Colyn's siblings and children followed strikingly divergent paths. Thus in 1750 his eldest son, Evert, and six children occupied a house belonging to the NHK. The deacons were shocked by a report that he "allows his children to grow up wild, leaving them to run about destitute and naked." For that and the fact that he beat them "most improperly, going beyond all bounds," they were removed from Evert's care. Apparently Evert Colyn lacked the will and the means to support his children--three of whom had been born prior to his marriage to their mother in 1739. The allotment of a church-owned house had probably been designed to keep the family under one roof but, afterwards, the diaconate placed the children with caregivers, as was usual when the poor, deemed to be irresponsible, required relief. (63)

This discussion has focused on families as opposed to households. A wealthy Cape Town household was likely to include a large nuclear family plus visitors and numbers of slaves, say, six to ten men, more or fewer women, and their children. Middling and poor households might consist of two or more co-resident families (homeowners and boarders), single and single-parent boarders of both sexes, children, the elderly and young on poor relief, short-term visitors from passing ships, the overflow of slaves from better-off homes, and so on. (64) The crowding and the mix of unattached women and men suggest an environment conducive to non-marital sex and out-of-wedlock births.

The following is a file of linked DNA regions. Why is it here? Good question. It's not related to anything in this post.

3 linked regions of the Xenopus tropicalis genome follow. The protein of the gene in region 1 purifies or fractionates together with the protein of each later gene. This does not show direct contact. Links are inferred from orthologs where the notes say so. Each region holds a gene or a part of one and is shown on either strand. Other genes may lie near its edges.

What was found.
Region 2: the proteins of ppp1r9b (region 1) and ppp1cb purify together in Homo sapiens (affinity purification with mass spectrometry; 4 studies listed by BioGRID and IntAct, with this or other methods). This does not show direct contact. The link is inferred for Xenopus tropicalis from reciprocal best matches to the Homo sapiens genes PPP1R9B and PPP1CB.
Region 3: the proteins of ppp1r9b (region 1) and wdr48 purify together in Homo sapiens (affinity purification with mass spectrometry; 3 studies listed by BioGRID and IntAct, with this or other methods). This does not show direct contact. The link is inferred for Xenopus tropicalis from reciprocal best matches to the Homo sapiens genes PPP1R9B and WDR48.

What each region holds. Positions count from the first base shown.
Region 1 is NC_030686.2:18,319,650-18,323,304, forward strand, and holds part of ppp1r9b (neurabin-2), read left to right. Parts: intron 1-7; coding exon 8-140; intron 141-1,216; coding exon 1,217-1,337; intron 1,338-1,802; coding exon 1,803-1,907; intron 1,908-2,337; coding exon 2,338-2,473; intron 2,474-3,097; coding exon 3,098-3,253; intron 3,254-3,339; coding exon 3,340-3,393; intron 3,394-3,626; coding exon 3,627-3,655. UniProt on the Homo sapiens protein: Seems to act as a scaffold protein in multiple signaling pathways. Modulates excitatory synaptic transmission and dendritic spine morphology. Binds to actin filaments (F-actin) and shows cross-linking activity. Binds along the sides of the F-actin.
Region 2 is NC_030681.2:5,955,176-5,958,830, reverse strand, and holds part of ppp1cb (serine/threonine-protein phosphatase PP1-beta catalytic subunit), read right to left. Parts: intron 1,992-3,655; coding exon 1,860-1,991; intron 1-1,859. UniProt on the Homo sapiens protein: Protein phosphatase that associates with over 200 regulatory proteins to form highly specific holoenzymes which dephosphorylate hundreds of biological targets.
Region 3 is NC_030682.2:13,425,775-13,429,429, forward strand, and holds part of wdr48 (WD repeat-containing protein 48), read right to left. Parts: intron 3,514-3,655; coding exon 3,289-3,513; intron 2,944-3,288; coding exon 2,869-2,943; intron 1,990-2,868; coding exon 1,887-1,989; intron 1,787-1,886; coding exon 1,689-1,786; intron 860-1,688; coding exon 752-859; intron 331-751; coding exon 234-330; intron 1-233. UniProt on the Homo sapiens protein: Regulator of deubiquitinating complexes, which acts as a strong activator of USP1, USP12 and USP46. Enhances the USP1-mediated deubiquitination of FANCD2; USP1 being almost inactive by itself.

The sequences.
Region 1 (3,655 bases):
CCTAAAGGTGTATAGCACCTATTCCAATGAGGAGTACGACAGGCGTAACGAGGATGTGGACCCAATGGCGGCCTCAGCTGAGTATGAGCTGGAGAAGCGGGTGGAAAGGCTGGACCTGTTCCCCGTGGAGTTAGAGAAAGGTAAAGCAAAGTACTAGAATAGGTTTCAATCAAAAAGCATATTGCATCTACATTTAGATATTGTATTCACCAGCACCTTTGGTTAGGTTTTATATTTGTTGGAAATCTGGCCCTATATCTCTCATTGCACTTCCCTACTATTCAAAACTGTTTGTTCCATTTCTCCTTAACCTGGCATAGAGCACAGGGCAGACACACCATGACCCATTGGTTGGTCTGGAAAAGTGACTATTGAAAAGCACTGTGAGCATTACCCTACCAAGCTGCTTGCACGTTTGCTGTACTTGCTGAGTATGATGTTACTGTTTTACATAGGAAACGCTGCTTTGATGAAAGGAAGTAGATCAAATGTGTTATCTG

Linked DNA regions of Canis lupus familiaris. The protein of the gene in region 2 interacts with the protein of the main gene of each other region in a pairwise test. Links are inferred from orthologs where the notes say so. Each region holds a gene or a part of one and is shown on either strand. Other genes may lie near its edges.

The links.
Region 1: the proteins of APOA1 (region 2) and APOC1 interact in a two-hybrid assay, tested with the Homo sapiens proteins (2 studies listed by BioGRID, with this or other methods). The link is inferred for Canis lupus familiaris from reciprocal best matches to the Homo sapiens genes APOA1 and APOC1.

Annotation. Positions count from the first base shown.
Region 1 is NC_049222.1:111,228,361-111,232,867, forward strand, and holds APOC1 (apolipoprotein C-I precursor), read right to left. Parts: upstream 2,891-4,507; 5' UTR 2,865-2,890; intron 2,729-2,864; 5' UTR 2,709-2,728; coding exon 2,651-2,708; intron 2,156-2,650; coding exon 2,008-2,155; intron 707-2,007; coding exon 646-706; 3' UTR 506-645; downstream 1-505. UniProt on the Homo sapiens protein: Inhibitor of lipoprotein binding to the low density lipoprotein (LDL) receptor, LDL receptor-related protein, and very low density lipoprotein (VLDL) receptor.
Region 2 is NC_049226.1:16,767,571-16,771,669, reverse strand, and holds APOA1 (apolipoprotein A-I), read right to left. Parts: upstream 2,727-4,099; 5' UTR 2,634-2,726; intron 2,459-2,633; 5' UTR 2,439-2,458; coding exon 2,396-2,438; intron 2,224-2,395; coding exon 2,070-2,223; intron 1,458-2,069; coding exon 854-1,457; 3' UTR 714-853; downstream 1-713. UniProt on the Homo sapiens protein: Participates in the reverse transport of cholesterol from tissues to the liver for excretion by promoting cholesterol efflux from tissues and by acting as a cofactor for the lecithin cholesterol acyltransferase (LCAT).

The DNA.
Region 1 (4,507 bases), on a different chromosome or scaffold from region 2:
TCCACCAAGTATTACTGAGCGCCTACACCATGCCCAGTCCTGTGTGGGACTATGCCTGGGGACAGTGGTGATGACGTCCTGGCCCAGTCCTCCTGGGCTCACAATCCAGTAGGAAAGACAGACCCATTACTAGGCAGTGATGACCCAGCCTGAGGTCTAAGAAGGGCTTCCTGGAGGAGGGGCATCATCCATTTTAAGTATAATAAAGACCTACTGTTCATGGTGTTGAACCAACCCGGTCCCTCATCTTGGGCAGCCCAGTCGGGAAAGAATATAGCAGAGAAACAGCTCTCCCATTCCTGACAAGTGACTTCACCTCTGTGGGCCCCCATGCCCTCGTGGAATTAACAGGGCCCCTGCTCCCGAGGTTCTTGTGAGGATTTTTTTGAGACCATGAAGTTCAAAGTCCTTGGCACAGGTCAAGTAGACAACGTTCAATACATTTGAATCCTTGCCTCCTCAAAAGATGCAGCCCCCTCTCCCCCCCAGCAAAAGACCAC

Conclusion

Ann Stoler has described the impact of the "company policies on 'family formation' that restricted marriage and condoned concubinage for some while encouraging marriage for others" in Dutch Sumatra. Though its policies, in the Company era, shared the same source, the Cape's demography, terrain, isolation and weak economy combined to produce a colonial society which differed significantly from that of the Netherlands East Indies. Notwithstanding its system of "status groups," race and class were less minutely defined at the Cape than in the east where "European" included not only those who qualified by birth but a range of others who, though less than equal, were "grouped in the European category." As in the East Indies, few men arrived from Europe with a wife--a feature true also of the early influx of Britons to Cape Town, over and above the ever-present garrison of soldiers. The government did not, however, employ its power over families to condone concubinage for selected settlers, but upheld marriage as the model for free persons of the colony.